As part of a national programme to increase the number of trees on public land, 50 new trees were planted at Ickleford Burial Ground last weekend.  The trees were gifted to Ickleford from The Woodland Trust and include oak, maple, crab apple, hornbeam and wild cherry which were planted sympathetically within the site.

The trees were planted by the Trustees of the Burial Ground, assisted by Hitchin and Harpenden MP Bim Afolami who is supporting the initiative in parishes within the constituency.

It is hoped the trees will take root quickly and over time will enhance the wildflower meadow and provide shade for relatives and friends visiting the beautiful resting place for years to come.

At present Alleyfield burial ground remains open to visitors as usual. However, the Trustees ask that all visitors observe the social distancing measures introduced by the UK Government, in particular:

  • Only visit Alleyfield alone or with members of your household or support bubble.
  • Ensure you are 2 metres apart from anyone outside of your household/support bubble who might be visiting Alleyfield at the same time.

We thank you for your co-operation during this difficult time.

Following a very kind donation from Emorsgate Seeds, part of the wildflower meadow was scarified and sown with yellow rattle seed in September.

Yellow rattle is an attractive, semi-parasitic grassland annual, which in the past was a serious pest for farmers as it weakens grasses and could reduce hay yields by up to 50%. However, in a landscape context like Alleyfield, this suppression of grass growth is welcomed as it allows a better diversity and growth of wild flowers.

The seeds were originally harvested from Clattinger Farm SSSI in Wiltshire and are a useful addition to any wildflower meadow by encouraging species diversity.

Some of the volunteer Trustees scarified a large area and removed much of the summer growth of grass. The seeds were then spread over the entire area and will hopefully germinate in early spring, flower in June and set seed in July. The seed pods “rattle” when shaken, accounting for its name.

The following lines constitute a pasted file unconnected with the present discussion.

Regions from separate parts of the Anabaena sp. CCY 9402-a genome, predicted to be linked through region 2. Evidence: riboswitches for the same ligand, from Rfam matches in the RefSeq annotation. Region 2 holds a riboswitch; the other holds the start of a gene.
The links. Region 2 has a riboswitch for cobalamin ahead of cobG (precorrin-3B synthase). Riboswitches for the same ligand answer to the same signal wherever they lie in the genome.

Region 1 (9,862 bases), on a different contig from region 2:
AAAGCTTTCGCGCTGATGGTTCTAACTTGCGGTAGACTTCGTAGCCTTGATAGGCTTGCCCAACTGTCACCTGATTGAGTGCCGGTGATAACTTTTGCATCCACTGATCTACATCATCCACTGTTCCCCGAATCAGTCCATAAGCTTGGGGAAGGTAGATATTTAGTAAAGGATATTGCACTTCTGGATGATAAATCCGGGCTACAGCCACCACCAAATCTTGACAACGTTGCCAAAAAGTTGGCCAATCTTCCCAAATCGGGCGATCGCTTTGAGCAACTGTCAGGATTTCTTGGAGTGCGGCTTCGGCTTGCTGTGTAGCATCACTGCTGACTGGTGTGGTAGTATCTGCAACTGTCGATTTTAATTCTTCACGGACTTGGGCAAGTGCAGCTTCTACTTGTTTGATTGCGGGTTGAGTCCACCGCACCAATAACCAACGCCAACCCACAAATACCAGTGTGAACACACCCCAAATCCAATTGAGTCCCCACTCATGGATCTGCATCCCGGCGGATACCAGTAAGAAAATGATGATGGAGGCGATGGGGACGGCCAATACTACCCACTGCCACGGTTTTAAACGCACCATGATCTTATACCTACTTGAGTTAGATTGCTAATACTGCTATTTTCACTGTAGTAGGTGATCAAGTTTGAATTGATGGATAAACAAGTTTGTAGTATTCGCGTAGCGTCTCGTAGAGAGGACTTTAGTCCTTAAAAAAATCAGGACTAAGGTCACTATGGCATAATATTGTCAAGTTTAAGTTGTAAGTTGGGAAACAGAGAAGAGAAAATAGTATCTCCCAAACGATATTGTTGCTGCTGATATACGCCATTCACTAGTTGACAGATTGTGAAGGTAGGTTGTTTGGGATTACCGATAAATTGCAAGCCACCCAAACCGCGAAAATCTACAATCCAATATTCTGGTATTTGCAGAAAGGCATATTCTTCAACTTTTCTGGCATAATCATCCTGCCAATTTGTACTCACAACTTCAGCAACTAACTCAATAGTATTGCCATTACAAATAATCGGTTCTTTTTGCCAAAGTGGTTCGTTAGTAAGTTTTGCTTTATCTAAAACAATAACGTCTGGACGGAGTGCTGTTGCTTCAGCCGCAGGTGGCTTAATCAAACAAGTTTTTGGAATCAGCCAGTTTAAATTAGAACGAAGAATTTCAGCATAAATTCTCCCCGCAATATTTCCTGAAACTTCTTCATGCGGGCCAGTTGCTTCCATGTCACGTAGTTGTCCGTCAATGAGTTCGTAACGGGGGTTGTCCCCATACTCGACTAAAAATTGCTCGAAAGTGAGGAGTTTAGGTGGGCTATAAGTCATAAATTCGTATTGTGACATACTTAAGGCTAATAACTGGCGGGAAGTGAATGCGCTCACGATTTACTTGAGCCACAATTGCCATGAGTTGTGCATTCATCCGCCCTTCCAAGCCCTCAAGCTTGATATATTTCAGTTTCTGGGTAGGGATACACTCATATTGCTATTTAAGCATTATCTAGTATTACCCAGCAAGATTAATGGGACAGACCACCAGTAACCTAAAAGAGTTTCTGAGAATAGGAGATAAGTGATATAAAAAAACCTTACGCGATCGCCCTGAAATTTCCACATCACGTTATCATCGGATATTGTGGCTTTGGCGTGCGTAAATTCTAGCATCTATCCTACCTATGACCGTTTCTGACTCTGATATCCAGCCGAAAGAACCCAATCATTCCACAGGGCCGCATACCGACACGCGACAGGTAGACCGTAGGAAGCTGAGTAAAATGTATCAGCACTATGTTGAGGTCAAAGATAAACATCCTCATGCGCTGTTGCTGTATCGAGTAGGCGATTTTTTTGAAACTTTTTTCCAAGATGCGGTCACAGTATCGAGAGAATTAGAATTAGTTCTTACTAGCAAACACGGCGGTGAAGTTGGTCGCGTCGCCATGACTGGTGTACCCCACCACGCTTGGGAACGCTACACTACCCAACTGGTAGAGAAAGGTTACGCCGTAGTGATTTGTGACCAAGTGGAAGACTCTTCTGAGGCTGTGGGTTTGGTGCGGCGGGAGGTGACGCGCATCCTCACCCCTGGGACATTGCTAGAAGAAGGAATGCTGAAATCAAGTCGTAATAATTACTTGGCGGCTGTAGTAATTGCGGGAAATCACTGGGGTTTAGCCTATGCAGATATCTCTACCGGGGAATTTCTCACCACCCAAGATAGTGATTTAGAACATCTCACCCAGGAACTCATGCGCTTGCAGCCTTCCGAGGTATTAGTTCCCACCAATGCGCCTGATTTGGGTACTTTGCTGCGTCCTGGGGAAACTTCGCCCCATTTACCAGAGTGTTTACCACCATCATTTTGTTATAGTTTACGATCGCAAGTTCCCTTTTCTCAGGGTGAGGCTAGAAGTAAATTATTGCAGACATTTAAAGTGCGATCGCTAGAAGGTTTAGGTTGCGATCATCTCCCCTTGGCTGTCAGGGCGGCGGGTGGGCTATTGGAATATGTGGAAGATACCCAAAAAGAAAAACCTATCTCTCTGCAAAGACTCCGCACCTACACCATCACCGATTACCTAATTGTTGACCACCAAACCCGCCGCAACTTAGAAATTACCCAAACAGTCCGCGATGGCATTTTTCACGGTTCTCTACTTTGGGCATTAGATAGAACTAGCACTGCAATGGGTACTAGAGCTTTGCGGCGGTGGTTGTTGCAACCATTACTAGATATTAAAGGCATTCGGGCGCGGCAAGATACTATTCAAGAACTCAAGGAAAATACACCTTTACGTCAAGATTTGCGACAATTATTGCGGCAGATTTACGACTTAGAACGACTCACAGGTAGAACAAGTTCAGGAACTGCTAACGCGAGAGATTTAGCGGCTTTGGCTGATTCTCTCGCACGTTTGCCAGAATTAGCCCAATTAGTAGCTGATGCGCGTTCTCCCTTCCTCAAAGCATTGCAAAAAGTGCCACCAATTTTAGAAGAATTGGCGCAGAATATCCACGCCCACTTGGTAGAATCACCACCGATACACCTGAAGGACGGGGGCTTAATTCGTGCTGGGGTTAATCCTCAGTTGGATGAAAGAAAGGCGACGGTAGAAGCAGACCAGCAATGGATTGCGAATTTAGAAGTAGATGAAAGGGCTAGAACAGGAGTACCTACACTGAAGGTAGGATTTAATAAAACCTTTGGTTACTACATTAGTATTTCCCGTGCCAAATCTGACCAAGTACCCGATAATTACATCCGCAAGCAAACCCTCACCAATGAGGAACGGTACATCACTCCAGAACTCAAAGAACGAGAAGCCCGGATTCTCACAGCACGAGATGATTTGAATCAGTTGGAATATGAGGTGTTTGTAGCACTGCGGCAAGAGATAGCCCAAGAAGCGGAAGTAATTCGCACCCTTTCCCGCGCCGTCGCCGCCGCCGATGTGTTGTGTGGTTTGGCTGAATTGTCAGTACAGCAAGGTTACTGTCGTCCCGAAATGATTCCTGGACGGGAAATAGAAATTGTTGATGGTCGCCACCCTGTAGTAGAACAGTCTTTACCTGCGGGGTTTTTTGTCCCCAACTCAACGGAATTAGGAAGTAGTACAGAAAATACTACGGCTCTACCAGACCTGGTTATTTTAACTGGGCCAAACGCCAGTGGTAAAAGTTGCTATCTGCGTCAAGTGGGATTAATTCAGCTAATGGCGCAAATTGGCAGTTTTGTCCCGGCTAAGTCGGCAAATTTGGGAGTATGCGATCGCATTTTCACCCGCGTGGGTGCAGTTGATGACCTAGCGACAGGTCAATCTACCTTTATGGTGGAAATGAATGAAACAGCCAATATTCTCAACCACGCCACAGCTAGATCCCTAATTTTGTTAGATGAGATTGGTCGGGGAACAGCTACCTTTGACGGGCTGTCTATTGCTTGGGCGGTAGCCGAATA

Scarifying at Alleyfield

The Trust is delighted to report that a major engineering project to renew the car park adjacent to the burial ground has now been completed.

The works were required as the car park had previously been subject to flooding during periods of heavy rain, as there was insufficient drainage available. Ickleford Parish Council contracted local land management company Maydencroft Limited to undertake the works, which included the installation of a central soakaway system and resurfacing of the entire car park over a two week period.

The Trustees of Alleyfield are very grateful to Ickleford Parish Council for funding and managing these important maintenance works and their ongoing financial support for this valuable community asset.

As part of the extensive Armistice centenary commemorations in Ickleford this year, Alleyfield was used as the venue to plant a commemorative Oak Tree. Those attending the event processed from St. Katharine’s church to the Burial Ground, where a number of readings and prayers were said to honour the memory of all those that have died in various conflicts around the world.

Brian Reynolds, whose father served in WW1, planted the English oak tree and unveiled a ceremonial plaque which will serve as a reminder to those lost in the conflicts.

Transparent silhouettes were on display all around the village as a poignant symbol of those who sacrificed their lives for their country, whilst the Chairman of Ickleford Burial Ground Trust laid a wreath on the memorial site on the village green later in the morning.

The Ickleford Armistice Centenary Oak Tree